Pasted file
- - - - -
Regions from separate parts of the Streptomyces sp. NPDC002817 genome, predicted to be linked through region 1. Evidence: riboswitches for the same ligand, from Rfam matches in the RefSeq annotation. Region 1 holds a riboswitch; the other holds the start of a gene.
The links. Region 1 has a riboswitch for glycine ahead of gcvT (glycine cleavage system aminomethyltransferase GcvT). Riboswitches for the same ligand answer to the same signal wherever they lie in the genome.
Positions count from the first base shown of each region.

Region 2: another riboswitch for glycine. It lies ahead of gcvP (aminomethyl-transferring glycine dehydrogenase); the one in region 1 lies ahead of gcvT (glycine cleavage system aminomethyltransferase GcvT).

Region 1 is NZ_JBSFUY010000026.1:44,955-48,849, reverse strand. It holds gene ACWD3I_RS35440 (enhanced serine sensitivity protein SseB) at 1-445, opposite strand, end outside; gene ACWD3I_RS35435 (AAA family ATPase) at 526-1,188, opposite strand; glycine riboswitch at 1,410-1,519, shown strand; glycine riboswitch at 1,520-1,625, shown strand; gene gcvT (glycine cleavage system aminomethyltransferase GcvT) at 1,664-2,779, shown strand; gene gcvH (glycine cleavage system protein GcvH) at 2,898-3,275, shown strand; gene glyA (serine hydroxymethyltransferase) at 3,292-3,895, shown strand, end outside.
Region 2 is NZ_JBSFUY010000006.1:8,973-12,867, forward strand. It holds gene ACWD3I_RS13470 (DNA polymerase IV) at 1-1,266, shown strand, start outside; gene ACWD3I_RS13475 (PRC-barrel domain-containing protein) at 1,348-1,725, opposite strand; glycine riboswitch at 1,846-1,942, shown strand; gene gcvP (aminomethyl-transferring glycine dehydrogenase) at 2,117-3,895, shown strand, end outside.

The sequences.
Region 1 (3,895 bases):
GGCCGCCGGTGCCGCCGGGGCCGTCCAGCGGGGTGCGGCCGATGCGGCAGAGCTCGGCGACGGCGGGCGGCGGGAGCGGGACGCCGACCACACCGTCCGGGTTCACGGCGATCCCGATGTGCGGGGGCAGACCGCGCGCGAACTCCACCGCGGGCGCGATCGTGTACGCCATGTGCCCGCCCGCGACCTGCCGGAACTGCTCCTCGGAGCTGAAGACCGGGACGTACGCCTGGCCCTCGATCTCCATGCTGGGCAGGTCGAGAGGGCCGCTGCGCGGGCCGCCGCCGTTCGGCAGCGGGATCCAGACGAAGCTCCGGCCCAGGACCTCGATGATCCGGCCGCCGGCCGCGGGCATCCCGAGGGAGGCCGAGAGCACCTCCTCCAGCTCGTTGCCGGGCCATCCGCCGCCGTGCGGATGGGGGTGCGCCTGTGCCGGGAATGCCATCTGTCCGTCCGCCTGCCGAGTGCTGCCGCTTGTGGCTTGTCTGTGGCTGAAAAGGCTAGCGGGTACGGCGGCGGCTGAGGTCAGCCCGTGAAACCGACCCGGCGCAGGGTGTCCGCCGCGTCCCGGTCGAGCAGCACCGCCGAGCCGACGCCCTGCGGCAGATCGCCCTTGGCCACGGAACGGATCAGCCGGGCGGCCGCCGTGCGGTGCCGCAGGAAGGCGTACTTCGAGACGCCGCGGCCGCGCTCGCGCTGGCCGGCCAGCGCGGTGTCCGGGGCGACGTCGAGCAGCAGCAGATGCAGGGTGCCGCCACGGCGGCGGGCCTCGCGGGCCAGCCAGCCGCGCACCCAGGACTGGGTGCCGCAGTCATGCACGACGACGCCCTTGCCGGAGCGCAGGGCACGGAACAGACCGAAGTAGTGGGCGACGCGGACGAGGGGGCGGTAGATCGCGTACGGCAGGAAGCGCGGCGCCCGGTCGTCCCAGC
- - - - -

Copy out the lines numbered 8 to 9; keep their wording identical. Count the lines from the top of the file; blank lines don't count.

Region 1 (3,895 bases):
GGCCGCCGGTGCCGCCGGGGCCGTCCAGCGGGGTGCGGCCGATGCGGCAGAGCTCGGCGACGGCGGGCGGCGGGAGCGGGACGCCGACCACACCGTCCGGGTTCACGGCGATCCCGATGTGCGGGGGCAGACCGCGCGCGAACTCCACCGCGGGCGCGATCGTGTACGCCATGTGCCCGCCCGCGACCTGCCGGAACTGCTCCTCGGAGCTGAAGACCGGGACGTACGCCTGGCCCTCGATCTCCATGCTGGGCAGGTCGAGAGGGCCGCTGCGCGGGCCGCCGCCGTTCGGCAGCGGGATCCAGACGAAGCTCCGGCCCAGGACCTCGATGATCCGGCCGCCGGCCGCGGGCATCCCGAGGGAGGCCGAGAGCACCTCCTCCAGCTCGTTGCCGGGCCATCCGCCGCCGTGCGGATGGGGGTGCGCCTGTGCCGGGAATGCCATCTGTCCGTCCGCCTGCCGAGTGCTGCCGCTTGTGGCTTGTCTGTGGCTGAAAAGGCTAGCGGGTACGGCGGCGGCTGAGGTCAGCCCGTGAAACCGACCCGGCGCAGGGTGTCCGCCGCGTCCCGGTCGAGCAGCACCGCCGAGCCGACGCCCTGCGGCAGATCGCCCTTGGCCACGGAACGGATCAGCCGGGCGGCCGCCGTGCGGTGCCGCAGGAAGGCGTACTTCGAGACGCCGCGGCCGCGCTCGCGCTGGCCGGCCAGCGCGGTGTCCGGGGCGACGTCGAGCAGCAGCAGATGCAGGGTGCCGCCACGGCGGCGGGCCTCGCGGGCCAGCCAGCCGCGCACCCAGGACTGGGTGCCGCAGTCATGCACGACGACGCCCTTGCCGGAGCGCAGGGCACGGAACAGACCGAAGTAGTGGGCGACGCGGACGAGGGGGCGGTAGATCGCGTACGGCAGGAAGCGCGGCGCCCGGTCGTCCCAGC